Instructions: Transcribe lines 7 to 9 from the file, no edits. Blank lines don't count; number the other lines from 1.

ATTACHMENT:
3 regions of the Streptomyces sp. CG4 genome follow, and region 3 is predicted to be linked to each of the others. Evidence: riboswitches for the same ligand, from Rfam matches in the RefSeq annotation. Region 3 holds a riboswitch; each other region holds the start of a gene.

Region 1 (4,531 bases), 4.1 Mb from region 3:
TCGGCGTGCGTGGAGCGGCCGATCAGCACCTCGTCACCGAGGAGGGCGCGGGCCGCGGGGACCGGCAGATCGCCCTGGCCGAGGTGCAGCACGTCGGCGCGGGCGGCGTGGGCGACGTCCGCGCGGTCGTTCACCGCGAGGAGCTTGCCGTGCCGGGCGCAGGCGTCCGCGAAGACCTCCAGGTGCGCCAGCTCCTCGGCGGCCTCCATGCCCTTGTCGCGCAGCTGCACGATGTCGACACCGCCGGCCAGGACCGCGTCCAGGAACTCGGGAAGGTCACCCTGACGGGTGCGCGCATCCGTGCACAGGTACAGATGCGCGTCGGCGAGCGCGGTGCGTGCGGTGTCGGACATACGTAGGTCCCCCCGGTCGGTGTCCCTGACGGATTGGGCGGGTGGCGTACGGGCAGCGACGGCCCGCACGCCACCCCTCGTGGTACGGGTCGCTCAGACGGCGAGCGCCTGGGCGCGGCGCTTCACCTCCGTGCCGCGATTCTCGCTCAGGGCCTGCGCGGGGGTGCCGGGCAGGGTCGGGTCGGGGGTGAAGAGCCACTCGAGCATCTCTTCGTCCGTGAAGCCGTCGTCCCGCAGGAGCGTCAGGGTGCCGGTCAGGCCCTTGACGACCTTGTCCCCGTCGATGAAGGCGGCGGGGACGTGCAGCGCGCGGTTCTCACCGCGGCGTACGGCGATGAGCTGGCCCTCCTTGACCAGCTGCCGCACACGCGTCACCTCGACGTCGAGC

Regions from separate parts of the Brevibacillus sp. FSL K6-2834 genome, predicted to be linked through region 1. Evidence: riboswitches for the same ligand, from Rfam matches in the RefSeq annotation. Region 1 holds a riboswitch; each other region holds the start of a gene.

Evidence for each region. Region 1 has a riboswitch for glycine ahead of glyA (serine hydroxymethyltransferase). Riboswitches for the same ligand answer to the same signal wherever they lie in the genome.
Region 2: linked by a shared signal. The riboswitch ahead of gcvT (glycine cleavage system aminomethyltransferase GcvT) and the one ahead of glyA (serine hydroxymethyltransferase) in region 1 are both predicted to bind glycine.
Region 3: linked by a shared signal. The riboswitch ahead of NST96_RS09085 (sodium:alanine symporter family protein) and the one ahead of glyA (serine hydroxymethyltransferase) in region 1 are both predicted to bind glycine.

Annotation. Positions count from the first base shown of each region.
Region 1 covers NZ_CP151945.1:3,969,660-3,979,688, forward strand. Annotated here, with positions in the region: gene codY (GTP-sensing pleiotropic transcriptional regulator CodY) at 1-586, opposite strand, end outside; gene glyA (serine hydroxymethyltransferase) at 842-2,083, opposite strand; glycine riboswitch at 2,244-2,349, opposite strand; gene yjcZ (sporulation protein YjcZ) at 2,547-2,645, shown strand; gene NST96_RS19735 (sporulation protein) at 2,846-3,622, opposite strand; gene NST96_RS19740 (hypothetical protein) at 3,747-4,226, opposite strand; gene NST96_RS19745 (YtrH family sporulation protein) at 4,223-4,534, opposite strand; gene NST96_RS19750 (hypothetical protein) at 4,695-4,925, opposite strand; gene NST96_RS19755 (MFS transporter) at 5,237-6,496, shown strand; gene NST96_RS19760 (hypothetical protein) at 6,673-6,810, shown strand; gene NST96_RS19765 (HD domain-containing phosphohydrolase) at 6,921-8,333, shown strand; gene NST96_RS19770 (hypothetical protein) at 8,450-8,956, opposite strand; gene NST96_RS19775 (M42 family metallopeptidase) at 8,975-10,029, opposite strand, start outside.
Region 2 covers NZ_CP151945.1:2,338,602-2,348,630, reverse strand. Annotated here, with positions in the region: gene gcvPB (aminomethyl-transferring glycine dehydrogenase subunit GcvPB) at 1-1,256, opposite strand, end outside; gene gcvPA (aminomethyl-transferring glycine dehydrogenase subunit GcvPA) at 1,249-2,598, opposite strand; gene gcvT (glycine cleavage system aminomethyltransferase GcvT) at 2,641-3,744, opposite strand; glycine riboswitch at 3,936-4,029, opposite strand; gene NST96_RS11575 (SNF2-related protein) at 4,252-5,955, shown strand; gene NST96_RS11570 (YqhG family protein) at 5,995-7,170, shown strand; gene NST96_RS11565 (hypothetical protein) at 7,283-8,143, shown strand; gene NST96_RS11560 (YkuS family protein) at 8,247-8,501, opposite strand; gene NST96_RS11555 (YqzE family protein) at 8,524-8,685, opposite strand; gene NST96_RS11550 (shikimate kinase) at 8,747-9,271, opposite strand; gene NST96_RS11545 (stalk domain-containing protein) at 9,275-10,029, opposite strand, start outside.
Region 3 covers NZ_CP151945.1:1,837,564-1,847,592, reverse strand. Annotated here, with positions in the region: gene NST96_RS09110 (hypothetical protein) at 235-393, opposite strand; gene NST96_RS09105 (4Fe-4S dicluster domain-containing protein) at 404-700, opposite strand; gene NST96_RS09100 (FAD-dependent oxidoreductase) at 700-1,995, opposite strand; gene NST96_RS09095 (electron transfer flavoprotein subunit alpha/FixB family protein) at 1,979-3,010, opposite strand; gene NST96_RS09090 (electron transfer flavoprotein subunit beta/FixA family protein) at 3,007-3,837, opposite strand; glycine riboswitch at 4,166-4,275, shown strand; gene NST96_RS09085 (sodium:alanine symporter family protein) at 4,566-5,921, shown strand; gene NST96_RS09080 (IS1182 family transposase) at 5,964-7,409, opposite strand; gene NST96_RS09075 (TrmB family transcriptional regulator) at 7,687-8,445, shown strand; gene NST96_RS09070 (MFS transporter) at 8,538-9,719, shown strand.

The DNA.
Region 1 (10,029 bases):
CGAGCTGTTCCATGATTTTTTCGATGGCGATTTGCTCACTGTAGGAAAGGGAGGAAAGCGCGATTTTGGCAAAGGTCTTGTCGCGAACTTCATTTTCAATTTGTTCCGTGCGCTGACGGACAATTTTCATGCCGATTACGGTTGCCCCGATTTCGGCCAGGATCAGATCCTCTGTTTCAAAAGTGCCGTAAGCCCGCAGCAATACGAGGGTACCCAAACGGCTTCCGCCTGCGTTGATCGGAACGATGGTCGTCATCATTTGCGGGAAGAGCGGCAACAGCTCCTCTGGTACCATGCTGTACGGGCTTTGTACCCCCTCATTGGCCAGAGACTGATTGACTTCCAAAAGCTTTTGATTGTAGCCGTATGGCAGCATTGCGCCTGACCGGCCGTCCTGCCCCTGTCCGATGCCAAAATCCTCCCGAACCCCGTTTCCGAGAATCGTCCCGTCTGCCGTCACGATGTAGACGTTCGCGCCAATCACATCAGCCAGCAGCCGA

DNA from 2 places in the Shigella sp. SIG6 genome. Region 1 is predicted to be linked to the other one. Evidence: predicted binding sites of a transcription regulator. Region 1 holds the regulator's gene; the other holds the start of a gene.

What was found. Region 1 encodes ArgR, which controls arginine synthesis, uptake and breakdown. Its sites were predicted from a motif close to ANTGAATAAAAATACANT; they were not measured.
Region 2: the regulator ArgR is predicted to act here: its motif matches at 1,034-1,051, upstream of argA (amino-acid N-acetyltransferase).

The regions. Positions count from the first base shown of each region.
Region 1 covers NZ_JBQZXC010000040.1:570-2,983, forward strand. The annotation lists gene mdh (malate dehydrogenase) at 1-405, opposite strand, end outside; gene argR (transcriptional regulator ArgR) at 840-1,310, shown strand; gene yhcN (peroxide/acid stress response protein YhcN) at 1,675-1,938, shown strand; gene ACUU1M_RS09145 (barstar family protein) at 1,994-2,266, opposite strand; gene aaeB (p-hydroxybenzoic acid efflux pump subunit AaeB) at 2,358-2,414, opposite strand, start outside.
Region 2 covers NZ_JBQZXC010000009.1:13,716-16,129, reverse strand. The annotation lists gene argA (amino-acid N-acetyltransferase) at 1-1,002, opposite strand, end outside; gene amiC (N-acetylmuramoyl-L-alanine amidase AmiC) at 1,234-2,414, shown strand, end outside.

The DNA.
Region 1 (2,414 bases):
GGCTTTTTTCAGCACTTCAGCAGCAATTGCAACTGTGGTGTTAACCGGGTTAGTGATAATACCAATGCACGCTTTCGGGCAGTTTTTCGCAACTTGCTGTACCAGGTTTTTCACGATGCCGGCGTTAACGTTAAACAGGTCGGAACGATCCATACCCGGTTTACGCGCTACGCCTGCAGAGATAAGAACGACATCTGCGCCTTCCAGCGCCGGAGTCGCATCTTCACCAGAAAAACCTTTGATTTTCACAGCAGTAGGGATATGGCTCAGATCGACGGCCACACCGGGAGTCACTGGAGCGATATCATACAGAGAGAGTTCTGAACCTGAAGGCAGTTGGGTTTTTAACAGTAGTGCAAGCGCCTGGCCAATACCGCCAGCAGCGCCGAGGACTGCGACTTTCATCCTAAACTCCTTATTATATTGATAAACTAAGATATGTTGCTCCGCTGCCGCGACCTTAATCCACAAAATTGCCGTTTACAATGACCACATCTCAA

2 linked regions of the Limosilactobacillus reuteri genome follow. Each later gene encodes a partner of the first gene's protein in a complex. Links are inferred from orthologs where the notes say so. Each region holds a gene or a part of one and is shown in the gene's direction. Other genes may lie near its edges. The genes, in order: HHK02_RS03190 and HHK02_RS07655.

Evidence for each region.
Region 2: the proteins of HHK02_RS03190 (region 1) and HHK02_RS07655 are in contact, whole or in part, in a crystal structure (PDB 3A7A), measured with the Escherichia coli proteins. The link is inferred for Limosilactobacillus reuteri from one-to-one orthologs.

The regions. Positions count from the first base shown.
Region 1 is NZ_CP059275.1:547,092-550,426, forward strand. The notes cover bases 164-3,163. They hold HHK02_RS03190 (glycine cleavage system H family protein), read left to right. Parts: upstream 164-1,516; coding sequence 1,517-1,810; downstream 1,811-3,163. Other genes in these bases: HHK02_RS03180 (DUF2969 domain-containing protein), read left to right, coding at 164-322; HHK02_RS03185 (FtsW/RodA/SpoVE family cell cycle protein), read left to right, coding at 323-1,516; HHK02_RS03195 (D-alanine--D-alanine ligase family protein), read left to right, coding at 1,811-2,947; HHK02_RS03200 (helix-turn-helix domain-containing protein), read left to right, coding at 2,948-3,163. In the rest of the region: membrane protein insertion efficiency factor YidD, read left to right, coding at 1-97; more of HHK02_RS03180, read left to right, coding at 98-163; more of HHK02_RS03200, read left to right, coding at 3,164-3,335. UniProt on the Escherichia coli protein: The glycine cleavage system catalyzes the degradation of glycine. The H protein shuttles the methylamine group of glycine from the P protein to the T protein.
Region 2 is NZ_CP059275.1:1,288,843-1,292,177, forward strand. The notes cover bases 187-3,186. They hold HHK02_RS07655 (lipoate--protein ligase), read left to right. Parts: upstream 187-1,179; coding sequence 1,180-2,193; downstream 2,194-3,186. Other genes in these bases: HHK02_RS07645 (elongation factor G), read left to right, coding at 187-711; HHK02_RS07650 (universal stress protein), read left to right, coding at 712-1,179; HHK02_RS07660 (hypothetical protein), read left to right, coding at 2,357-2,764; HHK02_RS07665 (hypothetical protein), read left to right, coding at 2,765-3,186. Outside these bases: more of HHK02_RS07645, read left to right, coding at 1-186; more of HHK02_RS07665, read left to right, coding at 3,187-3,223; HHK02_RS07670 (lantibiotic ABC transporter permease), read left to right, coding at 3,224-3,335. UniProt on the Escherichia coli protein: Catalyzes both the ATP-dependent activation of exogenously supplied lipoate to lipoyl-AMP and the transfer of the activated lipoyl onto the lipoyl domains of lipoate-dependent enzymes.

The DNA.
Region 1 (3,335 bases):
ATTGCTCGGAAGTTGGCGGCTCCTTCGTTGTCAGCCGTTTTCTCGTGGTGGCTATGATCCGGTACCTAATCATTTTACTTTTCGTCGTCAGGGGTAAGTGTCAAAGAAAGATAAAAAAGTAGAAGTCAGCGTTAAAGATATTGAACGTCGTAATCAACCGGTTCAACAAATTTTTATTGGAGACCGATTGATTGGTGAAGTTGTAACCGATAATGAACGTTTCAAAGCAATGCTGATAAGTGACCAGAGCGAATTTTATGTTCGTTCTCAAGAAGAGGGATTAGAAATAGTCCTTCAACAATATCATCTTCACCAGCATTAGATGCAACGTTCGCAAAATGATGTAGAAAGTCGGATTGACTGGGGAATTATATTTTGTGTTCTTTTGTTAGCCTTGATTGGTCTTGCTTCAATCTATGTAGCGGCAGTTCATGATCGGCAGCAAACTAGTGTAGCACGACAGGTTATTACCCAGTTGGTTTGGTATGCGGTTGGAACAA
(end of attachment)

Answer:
Region 3: linked by a shared signal. The riboswitch ahead of NST96_RS09085 (sodium:alanine symporter family protein) and the one ahead of glyA (serine hydroxymethyltransferase) in region 1 are both predicted to bind glycine.

Annotation. Positions count from the first base shown of each region.
Region 1 covers NZ_CP151945.1:3,969,660-3,979,688, forward strand. Annotated here, with positions in the region: gene codY (GTP-sensing pleiotropic transcriptional regulator CodY) at 1-586, opposite strand, end outside; gene glyA (serine hydroxymethyltransferase) at 842-2,083, opposite strand; glycine riboswitch at 2,244-2,349, opposite strand; gene yjcZ (sporulation protein YjcZ) at 2,547-2,645, shown strand; gene NST96_RS19735 (sporulation protein) at 2,846-3,622, opposite strand; gene NST96_RS19740 (hypothetical protein) at 3,747-4,226, opposite strand; gene NST96_RS19745 (YtrH family sporulation protein) at 4,223-4,534, opposite strand; gene NST96_RS19750 (hypothetical protein) at 4,695-4,925, opposite strand; gene NST96_RS19755 (MFS transporter) at 5,237-6,496, shown strand; gene NST96_RS19760 (hypothetical protein) at 6,673-6,810, shown strand; gene NST96_RS19765 (HD domain-containing phosphohydrolase) at 6,921-8,333, shown strand; gene NST96_RS19770 (hypothetical protein) at 8,450-8,956, opposite strand; gene NST96_RS19775 (M42 family metallopeptidase) at 8,975-10,029, opposite strand, start outside.